Could you talk a bit about why you named the company Teachur if you aren’t, as Blair says in the video, teaching, but rather just providing objectives and assessments?

Also many universities require that you take classes outside of your major in order to earn your degree. For example even if you are an engineering major at Duke you have to satisfy a language requirement. How does Teachur approach thus? Does Teachur value a liberal education?


33 Design Mom February 2, 2016 at 10:38 am

Hi Claire, I don’t know the story of the name, but I think I can answer your question about a liberal education. Ben Blair can jump in if I’m wrong, but my understanding is that if a traditional degree requires general classes across several disciplines (the sort of classes that I called my G.E. classes when I was in school), a Teachur degree would require the same sort of course load.


34 Ben Blair February 2, 2016 at 12:40 pm

I had this question about our name in mind in my response to Lee above.

Yes, that’s right. Since our degree programs will be aligned to other degree programs at the university level, they will include a liberal education core–to the extent that’s the norm for a given degree.


35 Claire February 2, 2016 at 5:39 pm

Thanks for answering my questions.

I think it’s a very rare individual who can teach themselves and pace themselves through a 4 year degree. I really think they would have to be ultra bright, incredibly motivated, and terrifically self-disciplined.


36 Design Mom February 2, 2016 at 10:07 pm

I hear you, Claire. I don’t know if I could do it myself — I tend to crave more structure. But there are other types of scenarios where Teachur makes a ton of sense. Here’s an example from the kickstarter page:

“Jorge never completed college, was offered a good job out of high school and was the type of person that learned well on the job. After 15 years in the field Jorge feels his opportunities for advancement are restricted by his lack of a degree. But Jorge has been learning a lot about the field over the past 15 years. He registers for a degree on Teachur, and by applying his on-the-job knowledge, Jorge can already pass 75% of the required assessments. Teachur guides him to fill in the missing gaps. He earns his degree within a year without having to go into debt.”

37 Cari February 1, 2016 at 6:48 pm

I’m so excited about this! Both about the price and about the potential for students who may not learn best sitting in a lecture hall to get a degree since students can choose how they learn. I’m a special ed teacher and there are some very smart enthusiastic learners out there for whom traditional college isn’t a great match. But something like this might be. Awesome!!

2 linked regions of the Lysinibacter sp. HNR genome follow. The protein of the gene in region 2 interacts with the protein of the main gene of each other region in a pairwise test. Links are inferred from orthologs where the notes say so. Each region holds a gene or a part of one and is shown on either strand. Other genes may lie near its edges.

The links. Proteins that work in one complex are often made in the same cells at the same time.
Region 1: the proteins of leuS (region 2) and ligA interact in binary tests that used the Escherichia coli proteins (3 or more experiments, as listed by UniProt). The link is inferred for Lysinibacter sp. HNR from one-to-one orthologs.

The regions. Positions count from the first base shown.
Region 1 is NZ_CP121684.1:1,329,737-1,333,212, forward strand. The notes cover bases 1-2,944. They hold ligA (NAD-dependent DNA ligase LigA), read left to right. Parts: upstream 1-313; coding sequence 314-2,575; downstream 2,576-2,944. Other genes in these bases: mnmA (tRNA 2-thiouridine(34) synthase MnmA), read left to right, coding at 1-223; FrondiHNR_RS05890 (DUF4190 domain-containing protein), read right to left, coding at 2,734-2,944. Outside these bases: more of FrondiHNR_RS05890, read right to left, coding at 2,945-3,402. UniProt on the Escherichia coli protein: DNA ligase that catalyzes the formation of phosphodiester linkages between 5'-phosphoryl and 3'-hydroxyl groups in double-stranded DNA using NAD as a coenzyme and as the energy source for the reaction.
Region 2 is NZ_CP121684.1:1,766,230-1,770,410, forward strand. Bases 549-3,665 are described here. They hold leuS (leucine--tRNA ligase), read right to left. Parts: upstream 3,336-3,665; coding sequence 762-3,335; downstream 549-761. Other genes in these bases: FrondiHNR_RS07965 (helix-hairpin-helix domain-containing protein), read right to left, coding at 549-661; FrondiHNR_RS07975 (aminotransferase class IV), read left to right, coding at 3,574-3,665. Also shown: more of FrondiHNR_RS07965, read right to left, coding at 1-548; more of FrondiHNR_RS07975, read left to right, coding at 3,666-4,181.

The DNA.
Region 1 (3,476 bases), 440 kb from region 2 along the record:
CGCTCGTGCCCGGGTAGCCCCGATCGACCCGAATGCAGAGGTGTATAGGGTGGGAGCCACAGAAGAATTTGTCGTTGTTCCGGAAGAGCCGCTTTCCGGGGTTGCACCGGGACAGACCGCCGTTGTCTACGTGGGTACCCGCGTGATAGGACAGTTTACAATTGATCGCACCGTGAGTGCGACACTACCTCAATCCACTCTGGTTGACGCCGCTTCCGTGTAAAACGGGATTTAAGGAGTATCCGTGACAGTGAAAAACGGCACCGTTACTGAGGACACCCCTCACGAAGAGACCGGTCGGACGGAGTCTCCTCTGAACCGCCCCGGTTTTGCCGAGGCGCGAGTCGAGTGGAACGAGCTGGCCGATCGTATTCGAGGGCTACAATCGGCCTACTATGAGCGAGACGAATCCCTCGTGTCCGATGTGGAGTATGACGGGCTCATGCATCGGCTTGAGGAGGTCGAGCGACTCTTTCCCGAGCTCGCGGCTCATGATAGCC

38 Design Mom February 2, 2016 at 10:34 am

I love your comment, Cari! Hearing from educators who know students that might benefit from Teachur is amazing.


39 annie February 1, 2016 at 8:16 pm

This is fascinating!! And I’m so impressed with this solution that you’ve envisioned and are making happen. It’s really awe inspiring. Will the $1000 pay for the customized “path” of objectives/assessments but then the way they choose to travel that path may be additional money, like the equivalent of student fees and books? Like if their path necessitates consulting experts or apprenticeships, etc – is that paid for by the student or included in the $1000 and teachur pays the experts, etc like adjunct faculty? And do you think this will be a route feesible for people who want to go on to advanced degrees? Opportunities for recommendations, etc? Or is that outside the target audience, so to speak?
Again – really impressed!! Congrats!


40 Ben Blair February 2, 2016 at 1:16 pm

Thanks for your questions and engagement, Annie! That’s right. Students will only pay Teachur for verified assessments, however or wherever they learn the material is up to them. We can offer additional resources (or they can find their own) if they need more structure or guidance, but that would be outside the assessment fee.

Your question about the role of relationships with professors for recommendations, etc. is good, and this isn’t our specific target market for this campaign, but I see no reason why students couldn’t cultivate relationships with professors as assessors or learning guides that could play the same or similar roles. For example, a series of assessments could involve submitting progressive drafts of a paper, and the assessor would give feedback, and they would discuss how to improve the writing so the professor would have close to, if not as strong a sense of the student as learner as professors do in traditional schools. Some people may have the impression that all our assessments would be Scantron, or some automated assessment, and while we definitely will make use of tools like this, we view assessment in this sphere, with its current constraints, as still potentially very strong. For my PhD, while I met with my dissertation advisor in person occasionally, it mostly worked like the example above–I submitted drafts, and he replied with comments, challenges, and suggestions. This could be more complicated for certain degrees, but in principle, I don’t see this as an obstacle.

I would also add that our assessments tied to the Blockchain offer much more robust evidence of student mastery than a typical transcript listing courses and grades. (We don’t get into this in the Kickstarter video because the Blockchain is still a new technology, but this is a really compelling piece of our offering.) With Teachur, students would have a public record that details their level of mastery on each specific degree objective. So, for an application to an advanced degree in this example, students would have vetted writing samples, involved academic relationships with professors, and very robust documentation of their mastery level. Thanks again for your enthusiasm!